The league formed in 1973 with six teams from the Chūgoku region: Mazda Auto Hiroshima SC, Hiroshima Teachers, Mitsui Shipbuilding Soccer Club, Mitsubishi Oil, Mitsui Oil and Hitachi Works Kasado SC. The format was in a round-robin tournament with teams playing each other twice; once at home and once away. Winning teams earned two points, one point was given to each team in a draw, and losing teams earned no points. League position was determined by the number of points.
The following season, the number of teams increased to eight and generally stayed at that number for some time. However the Mitsui Oil team withdrew from the competition in 1975 because of an oil spill accident at their parent company, leaving the league with seven teams briefly. In the late 1980s, Kawasaki Seitetsu Mizushima SC and Mazda Auto Hiroshima SC achieved promotion to the then Japan Soccer League. Although Kawasaki Seitetsu Mizushima SC were able to avoid relegation back to the Chūgoku League, Mazda Auto Hiroshima SC were relegated the season following promotion twice.
In 1991 the league format changed, awarding three points for a league win, rather than just two.
From 1997 a penalty kick system was introduced so matches could be firmly decided instead of having a draw. If at the end of 90 minutes the game ends in a draw, a penalty shoot out is held. The winning team is awarded two points (instead of three) and the losing team is awarded one point (instead of zero).
In the 2000s, SC Tottori, Mitsubishi Motors Mizushima F.C. and Fagiano Okayama achieve promotion to the JFL.
From 2007 the penalty kick system ended, and standard regulation matches commenced. Teams played each other at home and away (each team would actually play 18 matches), and an appropriate method was decided in order to determine league placements should teams have the same number of points (highest goal difference, most goals for, the results of the respective teams matches). Based on those results, the top four teams would be split from the next four teams (5th to 8th). Teams would play in these smaller groups against each other once, meaning the final league result is based on 21 matches. Furthermore, this means that teams finishing 9th or 10th will not be able to have the chance at promotion after the initial 18 matches, should they situation arise.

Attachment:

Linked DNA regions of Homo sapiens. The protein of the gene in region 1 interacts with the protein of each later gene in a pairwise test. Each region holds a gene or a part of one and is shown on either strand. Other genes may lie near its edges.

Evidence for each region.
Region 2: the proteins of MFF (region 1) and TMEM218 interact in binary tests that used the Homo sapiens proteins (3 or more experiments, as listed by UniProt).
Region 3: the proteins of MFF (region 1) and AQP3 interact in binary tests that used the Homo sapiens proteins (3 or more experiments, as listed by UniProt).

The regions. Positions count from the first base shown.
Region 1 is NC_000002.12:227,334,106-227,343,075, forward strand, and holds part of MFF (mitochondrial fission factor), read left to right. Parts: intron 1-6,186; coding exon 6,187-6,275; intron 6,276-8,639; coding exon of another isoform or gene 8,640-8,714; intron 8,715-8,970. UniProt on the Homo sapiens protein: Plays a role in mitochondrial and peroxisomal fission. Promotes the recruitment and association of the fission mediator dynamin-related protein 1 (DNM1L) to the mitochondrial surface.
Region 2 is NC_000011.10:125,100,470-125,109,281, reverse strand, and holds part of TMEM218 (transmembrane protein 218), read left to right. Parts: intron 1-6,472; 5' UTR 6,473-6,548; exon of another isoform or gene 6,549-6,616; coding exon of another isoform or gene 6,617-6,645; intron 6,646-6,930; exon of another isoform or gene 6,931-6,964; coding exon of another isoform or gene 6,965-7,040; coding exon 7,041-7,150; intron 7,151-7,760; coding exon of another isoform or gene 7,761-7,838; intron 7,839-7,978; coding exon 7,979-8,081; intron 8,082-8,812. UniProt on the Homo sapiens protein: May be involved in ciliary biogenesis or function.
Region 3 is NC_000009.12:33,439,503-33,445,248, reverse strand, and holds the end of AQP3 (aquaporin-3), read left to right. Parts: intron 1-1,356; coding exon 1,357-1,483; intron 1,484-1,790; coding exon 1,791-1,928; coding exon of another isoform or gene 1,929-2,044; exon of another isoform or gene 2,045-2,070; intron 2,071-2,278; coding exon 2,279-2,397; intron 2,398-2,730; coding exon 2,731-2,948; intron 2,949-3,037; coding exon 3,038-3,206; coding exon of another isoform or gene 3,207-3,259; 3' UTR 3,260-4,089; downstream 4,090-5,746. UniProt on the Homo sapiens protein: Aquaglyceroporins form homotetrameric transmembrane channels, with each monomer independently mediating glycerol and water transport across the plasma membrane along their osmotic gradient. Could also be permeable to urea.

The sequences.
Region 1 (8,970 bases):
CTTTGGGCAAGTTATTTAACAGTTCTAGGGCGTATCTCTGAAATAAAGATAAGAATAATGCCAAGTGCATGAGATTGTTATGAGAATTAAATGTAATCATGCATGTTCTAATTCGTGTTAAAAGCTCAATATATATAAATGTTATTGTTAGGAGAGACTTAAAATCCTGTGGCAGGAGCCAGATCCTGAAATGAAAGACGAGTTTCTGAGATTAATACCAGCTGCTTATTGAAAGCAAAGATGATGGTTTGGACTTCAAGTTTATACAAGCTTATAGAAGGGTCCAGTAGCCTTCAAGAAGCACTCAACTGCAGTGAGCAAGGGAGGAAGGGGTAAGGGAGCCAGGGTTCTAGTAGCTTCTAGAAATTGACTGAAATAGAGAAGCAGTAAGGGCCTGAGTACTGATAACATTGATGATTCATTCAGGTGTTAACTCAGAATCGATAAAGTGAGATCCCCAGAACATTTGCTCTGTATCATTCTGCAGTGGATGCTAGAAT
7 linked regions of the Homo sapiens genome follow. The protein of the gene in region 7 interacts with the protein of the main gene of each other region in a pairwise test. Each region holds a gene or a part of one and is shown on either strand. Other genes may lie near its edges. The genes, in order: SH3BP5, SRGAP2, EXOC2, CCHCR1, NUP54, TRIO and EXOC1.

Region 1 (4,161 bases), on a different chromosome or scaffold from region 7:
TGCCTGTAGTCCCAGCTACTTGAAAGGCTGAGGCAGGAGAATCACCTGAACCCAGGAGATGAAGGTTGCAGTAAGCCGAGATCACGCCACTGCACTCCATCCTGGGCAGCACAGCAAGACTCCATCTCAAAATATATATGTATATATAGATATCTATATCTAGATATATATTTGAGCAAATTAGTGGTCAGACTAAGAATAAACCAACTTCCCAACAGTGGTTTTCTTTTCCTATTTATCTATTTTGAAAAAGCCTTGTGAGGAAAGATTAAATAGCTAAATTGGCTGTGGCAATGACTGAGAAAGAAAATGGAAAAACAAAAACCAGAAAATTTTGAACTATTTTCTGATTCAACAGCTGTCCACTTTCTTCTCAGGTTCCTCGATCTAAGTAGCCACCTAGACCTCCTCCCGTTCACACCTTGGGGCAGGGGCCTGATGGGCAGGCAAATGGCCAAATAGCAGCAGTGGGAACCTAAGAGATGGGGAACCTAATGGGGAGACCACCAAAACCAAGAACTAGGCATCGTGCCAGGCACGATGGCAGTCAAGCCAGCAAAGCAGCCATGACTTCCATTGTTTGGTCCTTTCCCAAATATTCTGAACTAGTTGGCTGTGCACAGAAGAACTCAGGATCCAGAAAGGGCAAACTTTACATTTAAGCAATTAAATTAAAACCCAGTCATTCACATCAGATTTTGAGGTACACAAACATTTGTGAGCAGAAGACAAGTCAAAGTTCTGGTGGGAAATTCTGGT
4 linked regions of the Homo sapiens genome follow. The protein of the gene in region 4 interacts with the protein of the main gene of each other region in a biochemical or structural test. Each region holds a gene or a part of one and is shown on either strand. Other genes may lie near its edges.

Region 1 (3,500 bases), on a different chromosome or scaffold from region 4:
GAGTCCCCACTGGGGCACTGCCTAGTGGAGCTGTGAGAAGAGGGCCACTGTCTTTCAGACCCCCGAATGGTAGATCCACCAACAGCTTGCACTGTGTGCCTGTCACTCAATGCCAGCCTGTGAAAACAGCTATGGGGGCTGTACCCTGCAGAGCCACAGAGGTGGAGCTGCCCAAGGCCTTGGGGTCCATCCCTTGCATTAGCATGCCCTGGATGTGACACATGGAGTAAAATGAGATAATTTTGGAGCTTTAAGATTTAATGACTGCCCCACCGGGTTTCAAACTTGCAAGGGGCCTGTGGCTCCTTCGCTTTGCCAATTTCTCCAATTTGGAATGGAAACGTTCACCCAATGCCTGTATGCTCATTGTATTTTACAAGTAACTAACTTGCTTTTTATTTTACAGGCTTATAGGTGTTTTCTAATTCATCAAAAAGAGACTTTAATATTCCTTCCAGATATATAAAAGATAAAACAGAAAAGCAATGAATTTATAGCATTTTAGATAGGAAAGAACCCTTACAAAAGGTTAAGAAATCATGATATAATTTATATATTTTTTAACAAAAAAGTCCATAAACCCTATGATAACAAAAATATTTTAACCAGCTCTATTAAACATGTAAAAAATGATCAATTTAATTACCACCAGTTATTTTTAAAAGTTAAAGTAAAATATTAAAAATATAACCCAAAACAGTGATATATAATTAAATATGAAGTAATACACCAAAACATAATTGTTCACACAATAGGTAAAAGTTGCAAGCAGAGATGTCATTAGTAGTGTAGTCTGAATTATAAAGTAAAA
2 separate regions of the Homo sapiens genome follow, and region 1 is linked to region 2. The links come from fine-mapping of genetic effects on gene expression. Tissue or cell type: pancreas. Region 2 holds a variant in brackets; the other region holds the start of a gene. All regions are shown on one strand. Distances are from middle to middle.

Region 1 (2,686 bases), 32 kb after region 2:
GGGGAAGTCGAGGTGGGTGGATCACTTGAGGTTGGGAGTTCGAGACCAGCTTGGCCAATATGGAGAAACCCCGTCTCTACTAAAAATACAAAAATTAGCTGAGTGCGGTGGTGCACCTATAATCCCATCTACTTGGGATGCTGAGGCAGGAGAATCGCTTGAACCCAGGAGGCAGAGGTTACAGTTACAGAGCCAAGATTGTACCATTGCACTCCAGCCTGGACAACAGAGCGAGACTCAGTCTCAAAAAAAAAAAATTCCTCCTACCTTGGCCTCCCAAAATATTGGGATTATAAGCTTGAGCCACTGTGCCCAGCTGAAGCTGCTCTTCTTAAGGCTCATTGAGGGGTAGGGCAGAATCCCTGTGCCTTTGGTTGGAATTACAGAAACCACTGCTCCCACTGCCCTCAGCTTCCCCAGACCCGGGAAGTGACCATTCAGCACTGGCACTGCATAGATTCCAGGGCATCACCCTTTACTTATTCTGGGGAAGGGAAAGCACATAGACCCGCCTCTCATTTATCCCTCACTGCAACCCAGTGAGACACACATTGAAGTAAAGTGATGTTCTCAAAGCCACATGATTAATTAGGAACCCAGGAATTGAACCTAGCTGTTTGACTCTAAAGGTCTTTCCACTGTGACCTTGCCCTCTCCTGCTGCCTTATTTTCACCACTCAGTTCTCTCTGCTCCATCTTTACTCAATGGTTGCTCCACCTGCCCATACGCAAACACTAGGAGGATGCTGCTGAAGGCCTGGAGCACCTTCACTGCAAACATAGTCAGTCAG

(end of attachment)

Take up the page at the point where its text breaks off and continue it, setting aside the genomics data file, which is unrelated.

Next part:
Since 2008, the league has consisted of ten teams. In 2009, the two block split was abolished, and a traditional home and away league structure was introduced.
Just like the JFL, matches last for two 45 minute halves with no extra time. Winning teams receive 3 points, drawing teams receive one point, and losing teams receive no points.
League winners earn the right to represent the Chūgoku region at the Regional League promotion series, with the aim of promotion to the JFL. Depending on the year, two or more teams may also be invited.
Basically, for the league champions to be promoted to a higher league, it is necessary to compete in a specified national tournament. Up until and including the 1976 season, the All Japan Senior Football Championship was used in which the winner and runner-up played off in a promotion and relegation series against the bottom two clubs of the JSL. However, from 1977 the Regional League promotion series became the tournament of choice. The following teams have achieved promotion from the Chūgoku Soccer League.
The top two teams from each of the five prefectural leagues in the Chūgoku region meet in a promotional tournament. Teans are split into two blocks, with the block winners being promoted to the Chūgoku Soccer League. However, owing to which teams are promoted to and relegated from the JFL, there is a possibility that the number of promotions from the Prefectural leagues will change.